The writer Celine wrote that love is a poodle’s glimpse of eternity. Better to be a disappointed romantic than a cynic thought Joel. Better to regret the things you have done rather than the things you have not. Burn like a beacon and then we are gone; and only our acts of love remain. The river had somehow brought her to him. Now she was sleeping and the light was fading.
He dreamt that the houseboat had come loose from its moorings and had been spun by a powerful incoming tide into midstream and then many leagues inland. Under bridges, past silent wharfs, until they ran aground on a green island. But it was dark and the only light came from one distant star. All around was undergrowth, redolent with danger. Here was the place where he had to search for the turtle egg buried in the soft sand but first he had to cross the island. In the centre of the island he encountered an eight-lane motorway. He now knew that the drainage ditch running alongside was the place he sought. The very place where he had abandoned the precious egg then walked away from and forgotten about for years. But now the egg was no longer there. Only the fragments of the shell remained. He followed the ditch. Trucks and cars hurtled by only inches away. How could he have abandoned the thing he loved in such a place, amongst the garbage and rubble? He heard a rustling sound and stooped to find the hatched turtle. As he picked it up it cried out and shuddered in his grip.
He only slept for an hour then awoke remembering the dream clearly. He could hear the shower running in the bathroom. Suddenly starving hungry he headed for the galley threw some pasta into a pan and began to chop garlic. There were prawns in the fridge and he grabbed a cold bottle of beer, popped the top and took a long drink. Mai came in wearing his bathrobe to check if her clothes were dry then sat at the table making phone calls. The pan hissed loudly when he added white wine to the garlic and prawns. Mai had to take the tour bus from her hotel next morning so after eating they walked together up the gangway and onto dry land to find her a cab.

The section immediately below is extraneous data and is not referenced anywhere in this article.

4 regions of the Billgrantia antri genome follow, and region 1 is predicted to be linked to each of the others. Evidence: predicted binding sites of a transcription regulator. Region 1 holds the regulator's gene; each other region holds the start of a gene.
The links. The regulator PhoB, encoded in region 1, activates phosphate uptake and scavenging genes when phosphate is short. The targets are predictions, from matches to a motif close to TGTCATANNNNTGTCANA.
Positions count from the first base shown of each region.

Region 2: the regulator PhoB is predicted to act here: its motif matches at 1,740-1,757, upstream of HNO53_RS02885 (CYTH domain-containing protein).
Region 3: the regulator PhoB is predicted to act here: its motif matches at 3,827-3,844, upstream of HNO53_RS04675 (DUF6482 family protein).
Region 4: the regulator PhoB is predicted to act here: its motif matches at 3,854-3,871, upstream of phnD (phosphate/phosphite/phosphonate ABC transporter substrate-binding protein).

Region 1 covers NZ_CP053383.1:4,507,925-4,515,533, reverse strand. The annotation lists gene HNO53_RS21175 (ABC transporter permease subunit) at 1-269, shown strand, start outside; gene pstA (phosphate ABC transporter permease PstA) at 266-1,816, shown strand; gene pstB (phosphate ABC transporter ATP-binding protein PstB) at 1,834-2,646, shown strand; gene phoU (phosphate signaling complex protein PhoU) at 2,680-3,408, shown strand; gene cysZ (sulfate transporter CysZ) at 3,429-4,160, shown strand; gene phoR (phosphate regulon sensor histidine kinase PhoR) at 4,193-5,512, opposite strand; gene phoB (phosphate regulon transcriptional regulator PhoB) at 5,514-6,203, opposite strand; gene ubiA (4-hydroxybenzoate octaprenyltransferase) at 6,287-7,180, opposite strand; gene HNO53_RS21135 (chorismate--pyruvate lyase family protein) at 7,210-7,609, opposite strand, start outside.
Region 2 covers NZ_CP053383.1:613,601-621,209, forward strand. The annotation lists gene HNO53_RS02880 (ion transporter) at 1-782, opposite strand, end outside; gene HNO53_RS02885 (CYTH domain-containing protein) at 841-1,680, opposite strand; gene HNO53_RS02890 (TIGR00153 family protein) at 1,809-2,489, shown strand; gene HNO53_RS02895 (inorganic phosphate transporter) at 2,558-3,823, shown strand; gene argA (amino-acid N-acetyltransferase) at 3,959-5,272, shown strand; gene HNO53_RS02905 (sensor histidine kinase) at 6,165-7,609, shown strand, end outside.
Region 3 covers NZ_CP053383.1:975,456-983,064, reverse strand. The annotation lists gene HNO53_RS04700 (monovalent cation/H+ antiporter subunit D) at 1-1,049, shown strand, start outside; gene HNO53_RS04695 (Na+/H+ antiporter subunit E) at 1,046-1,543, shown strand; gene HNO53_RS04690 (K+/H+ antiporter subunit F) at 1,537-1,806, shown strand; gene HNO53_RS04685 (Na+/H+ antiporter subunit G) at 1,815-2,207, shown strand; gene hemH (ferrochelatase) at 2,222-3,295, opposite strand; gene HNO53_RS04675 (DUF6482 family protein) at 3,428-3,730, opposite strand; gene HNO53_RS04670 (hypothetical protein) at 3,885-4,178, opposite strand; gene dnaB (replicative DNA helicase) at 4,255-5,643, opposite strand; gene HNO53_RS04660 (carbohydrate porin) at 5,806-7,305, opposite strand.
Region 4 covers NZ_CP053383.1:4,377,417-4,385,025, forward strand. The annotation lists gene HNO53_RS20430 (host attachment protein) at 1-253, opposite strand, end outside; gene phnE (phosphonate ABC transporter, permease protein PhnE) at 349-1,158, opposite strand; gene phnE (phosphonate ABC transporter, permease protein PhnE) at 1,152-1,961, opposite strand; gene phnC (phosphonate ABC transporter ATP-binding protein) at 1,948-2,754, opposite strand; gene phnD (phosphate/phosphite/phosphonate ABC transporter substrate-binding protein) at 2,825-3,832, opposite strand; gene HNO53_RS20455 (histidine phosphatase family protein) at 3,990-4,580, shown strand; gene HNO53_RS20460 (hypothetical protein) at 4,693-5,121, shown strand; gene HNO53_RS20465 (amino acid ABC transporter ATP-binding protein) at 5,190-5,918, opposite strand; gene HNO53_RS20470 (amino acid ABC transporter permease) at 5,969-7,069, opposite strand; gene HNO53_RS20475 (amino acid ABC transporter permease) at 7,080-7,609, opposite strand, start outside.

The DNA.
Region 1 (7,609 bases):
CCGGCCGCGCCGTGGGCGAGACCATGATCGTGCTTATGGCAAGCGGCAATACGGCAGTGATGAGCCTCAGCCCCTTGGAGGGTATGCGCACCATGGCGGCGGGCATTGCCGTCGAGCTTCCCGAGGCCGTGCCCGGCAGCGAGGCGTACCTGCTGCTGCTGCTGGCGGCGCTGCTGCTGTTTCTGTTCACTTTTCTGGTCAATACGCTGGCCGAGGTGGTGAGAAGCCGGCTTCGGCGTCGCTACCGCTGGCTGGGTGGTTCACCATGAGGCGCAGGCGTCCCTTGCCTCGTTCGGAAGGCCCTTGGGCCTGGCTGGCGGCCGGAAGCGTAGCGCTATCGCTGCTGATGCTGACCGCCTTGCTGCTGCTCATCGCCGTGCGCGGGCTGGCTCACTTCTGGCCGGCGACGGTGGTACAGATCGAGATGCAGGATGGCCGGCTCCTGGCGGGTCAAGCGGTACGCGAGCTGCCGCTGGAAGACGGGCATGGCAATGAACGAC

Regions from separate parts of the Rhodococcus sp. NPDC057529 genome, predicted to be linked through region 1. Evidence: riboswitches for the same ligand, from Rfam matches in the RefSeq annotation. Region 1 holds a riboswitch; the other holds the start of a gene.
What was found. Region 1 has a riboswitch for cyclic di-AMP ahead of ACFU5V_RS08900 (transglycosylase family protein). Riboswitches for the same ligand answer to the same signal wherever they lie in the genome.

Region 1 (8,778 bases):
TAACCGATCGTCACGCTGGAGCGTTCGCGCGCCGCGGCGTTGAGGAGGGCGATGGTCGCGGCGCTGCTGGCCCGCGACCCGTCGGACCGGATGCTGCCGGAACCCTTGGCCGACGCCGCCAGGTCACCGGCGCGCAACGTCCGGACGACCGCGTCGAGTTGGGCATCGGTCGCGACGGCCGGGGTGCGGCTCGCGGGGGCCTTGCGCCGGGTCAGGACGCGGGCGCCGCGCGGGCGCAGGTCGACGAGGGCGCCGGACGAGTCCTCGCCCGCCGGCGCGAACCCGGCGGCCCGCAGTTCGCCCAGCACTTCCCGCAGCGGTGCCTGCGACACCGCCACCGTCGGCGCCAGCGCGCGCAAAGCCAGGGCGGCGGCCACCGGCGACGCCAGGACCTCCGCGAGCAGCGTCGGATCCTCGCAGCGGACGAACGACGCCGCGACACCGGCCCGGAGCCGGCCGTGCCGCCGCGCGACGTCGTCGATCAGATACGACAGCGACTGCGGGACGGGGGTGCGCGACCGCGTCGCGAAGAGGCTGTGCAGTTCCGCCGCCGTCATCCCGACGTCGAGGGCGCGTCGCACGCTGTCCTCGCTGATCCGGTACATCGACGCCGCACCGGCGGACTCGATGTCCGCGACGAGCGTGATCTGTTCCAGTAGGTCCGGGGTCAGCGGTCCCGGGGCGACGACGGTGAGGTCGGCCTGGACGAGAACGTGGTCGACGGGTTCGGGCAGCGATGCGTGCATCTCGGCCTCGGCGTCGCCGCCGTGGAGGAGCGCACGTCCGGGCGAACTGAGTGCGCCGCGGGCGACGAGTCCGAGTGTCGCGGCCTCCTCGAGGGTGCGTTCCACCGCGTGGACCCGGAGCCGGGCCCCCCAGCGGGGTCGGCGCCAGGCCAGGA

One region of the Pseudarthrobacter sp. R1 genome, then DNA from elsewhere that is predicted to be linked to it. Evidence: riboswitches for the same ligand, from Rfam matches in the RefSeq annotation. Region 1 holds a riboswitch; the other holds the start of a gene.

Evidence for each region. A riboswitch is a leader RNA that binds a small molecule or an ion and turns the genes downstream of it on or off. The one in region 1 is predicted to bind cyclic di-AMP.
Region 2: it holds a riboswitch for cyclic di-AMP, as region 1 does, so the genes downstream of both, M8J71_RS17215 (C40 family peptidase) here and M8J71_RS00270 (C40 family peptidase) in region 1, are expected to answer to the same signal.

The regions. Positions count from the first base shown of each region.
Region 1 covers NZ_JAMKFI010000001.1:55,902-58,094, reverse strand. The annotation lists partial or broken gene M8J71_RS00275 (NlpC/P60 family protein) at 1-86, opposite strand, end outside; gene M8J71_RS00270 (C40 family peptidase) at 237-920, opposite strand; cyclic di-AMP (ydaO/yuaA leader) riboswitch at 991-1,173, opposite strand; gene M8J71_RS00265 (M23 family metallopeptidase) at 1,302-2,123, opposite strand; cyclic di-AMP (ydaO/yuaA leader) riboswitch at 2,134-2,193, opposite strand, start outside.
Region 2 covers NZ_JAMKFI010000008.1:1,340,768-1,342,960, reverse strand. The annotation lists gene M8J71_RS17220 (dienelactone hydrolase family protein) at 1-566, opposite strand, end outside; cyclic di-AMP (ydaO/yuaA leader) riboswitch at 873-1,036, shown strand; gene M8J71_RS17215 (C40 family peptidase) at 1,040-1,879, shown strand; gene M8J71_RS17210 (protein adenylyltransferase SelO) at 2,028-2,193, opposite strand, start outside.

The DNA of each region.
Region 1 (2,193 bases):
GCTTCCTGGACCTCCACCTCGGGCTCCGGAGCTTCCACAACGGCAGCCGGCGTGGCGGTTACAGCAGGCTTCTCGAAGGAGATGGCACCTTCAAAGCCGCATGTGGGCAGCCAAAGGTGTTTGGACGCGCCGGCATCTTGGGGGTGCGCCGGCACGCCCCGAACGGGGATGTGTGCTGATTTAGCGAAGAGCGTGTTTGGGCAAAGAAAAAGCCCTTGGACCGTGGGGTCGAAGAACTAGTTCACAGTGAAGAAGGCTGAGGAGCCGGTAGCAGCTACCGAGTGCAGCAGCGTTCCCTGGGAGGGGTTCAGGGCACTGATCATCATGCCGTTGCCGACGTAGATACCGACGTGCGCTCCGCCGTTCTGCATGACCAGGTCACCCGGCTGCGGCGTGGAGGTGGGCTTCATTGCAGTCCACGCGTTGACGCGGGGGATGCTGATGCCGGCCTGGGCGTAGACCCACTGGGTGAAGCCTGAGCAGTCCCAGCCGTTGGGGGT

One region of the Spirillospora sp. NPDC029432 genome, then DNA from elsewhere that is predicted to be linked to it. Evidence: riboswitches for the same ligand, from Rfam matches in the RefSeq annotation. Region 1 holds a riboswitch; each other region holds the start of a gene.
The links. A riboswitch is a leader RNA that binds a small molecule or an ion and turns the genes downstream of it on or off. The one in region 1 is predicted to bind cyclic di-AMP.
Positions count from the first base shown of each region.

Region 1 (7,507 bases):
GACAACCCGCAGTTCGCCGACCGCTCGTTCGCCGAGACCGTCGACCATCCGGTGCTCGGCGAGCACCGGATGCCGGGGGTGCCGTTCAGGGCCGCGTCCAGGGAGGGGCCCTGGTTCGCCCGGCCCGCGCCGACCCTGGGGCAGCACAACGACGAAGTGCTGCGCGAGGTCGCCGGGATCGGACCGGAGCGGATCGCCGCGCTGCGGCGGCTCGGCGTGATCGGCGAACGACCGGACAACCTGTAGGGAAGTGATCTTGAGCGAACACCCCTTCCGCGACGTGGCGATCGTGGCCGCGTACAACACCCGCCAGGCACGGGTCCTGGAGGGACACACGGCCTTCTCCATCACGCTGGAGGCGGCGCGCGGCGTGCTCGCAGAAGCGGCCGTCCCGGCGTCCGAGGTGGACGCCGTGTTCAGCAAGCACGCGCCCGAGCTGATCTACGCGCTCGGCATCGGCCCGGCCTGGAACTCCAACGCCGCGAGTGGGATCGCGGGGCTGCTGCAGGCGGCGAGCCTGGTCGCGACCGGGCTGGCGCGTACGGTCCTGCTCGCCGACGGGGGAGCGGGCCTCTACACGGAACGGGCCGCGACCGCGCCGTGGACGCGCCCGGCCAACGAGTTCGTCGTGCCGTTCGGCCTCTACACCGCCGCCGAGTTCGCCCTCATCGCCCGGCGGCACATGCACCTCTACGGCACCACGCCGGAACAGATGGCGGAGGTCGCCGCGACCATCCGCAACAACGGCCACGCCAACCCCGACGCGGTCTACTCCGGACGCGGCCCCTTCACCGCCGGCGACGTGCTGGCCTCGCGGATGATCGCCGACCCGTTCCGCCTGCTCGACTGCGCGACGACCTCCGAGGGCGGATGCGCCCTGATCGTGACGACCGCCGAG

Later that evening Joel picked up the fleece that Mai had been wearing whilst her clothes were drying. A faint perfume persisted. He put it on and went onto the deck. The tide was out, the river level dropping a full seven meters so the deck of the boat was way below the flood wall, cutting him off from the sights and sounds of the city; except for the planes passing overhead and the car headlights nudging along Hammersmith Bridge in the distance. He closed his eyes and allowed the images and sensations of his recent dream to sweep back into his mind.
Of course, he thought: The turtle egg. It was his responsibility to bring life to the creature and then care for it. It was a metaphor of course, or an allegory, he could not remember the difference. After having created the twin turtles and turning them loose into the world, he neglected, lost them when he should have continued nurturing them. Had finding the baby turtle in the ditch somehow redeemed him? All too late for mud guy, he thought guiltily, opening his eyes. A pebble clattered off the deck next to him and a familiar voice called from above.
“Yo! Banana boy”
Joel looked up and saw a grinning face looking down from the floodwall. Then a shock of red hair appeared; it was Dave and Siobhan; they had come visiting.
Each morning Sophie liked to check all the deliveries to the Gate herself. The two dozen Guinea Fowl were to be pot roasted for the midweek menu. Closing the door of the cold-room she could hear raised voices coming from the kitchen.
“Bag out you Tazzy loser.”
“You can’t say that, it’s racist.”
“It’s a state, mate, if I had said Aussie, then yes, but Tazzy is fully PC. And I like to practice inclusion throughout the insulting process. Does anyone here feel left out?”